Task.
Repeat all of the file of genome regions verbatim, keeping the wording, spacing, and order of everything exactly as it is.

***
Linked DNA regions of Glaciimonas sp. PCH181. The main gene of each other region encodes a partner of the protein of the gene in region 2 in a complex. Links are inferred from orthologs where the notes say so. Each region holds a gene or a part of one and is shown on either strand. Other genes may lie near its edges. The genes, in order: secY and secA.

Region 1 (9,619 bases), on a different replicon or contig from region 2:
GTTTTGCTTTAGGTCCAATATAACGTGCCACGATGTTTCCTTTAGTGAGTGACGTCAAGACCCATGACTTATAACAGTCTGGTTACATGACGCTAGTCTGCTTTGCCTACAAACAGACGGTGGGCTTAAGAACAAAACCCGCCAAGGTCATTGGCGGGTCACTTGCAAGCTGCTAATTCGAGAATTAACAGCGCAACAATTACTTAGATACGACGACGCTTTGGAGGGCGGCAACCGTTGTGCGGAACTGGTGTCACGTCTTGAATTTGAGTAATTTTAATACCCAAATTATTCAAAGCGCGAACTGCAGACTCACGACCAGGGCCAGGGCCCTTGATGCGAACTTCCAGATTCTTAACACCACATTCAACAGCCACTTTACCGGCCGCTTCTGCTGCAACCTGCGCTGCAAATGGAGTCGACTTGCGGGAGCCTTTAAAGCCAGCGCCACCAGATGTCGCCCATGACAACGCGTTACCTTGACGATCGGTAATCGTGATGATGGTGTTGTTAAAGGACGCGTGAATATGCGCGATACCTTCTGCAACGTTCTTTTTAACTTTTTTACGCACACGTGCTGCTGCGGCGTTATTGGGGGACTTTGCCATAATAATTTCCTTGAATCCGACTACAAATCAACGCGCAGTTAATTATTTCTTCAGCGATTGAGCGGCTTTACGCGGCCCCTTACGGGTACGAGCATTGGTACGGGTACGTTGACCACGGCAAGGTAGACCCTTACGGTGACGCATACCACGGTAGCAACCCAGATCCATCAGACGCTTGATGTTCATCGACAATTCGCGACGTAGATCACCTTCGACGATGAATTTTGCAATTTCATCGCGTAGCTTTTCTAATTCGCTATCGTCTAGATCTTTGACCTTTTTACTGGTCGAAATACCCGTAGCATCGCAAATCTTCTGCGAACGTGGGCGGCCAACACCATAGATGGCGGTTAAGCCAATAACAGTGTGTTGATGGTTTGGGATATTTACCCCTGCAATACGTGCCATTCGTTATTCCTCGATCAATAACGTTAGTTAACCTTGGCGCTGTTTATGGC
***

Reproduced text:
Linked DNA regions of Glaciimonas sp. PCH181. The main gene of each other region encodes a partner of the protein of the gene in region 2 in a complex. Links are inferred from orthologs where the notes say so. Each region holds a gene or a part of one and is shown on either strand. Other genes may lie near its edges. The genes, in order: secY and secA.

Region 1 (9,619 bases), on a different replicon or contig from region 2:
GTTTTGCTTTAGGTCCAATATAACGTGCCACGATGTTTCCTTTAGTGAGTGACGTCAAGACCCATGACTTATAACAGTCTGGTTACATGACGCTAGTCTGCTTTGCCTACAAACAGACGGTGGGCTTAAGAACAAAACCCGCCAAGGTCATTGGCGGGTCACTTGCAAGCTGCTAATTCGAGAATTAACAGCGCAACAATTACTTAGATACGACGACGCTTTGGAGGGCGGCAACCGTTGTGCGGAACTGGTGTCACGTCTTGAATTTGAGTAATTTTAATACCCAAATTATTCAAAGCGCGAACTGCAGACTCACGACCAGGGCCAGGGCCCTTGATGCGAACTTCCAGATTCTTAACACCACATTCAACAGCCACTTTACCGGCCGCTTCTGCTGCAACCTGCGCTGCAAATGGAGTCGACTTGCGGGAGCCTTTAAAGCCAGCGCCACCAGATGTCGCCCATGACAACGCGTTACCTTGACGATCGGTAATCGTGATGATGGTGTTGTTAAAGGACGCGTGAATATGCGCGATACCTTCTGCAACGTTCTTTTTAACTTTTTTACGCACACGTGCTGCTGCGGCGTTATTGGGGGACTTTGCCATAATAATTTCCTTGAATCCGACTACAAATCAACGCGCAGTTAATTATTTCTTCAGCGATTGAGCGGCTTTACGCGGCCCCTTACGGGTACGAGCATTGGTACGGGTACGTTGACCACGGCAAGGTAGACCCTTACGGTGACGCATACCACGGTAGCAACCCAGATCCATCAGACGCTTGATGTTCATCGACAATTCGCGACGTAGATCACCTTCGACGATGAATTTTGCAATTTCATCGCGTAGCTTTTCTAATTCGCTATCGTCTAGATCTTTGACCTTTTTACTGGTCGAAATACCCGTAGCATCGCAAATCTTCTGCGAACGTGGGCGGCCAACACCATAGATGGCGGTTAAGCCAATAACAGTGTGTTGATGGTTTGGGATATTTACCCCTGCAATACGTGCCATTCGTTATTCCTCGATCAATAACGTTAGTTAACCTTGGCGCTGTTTATGGC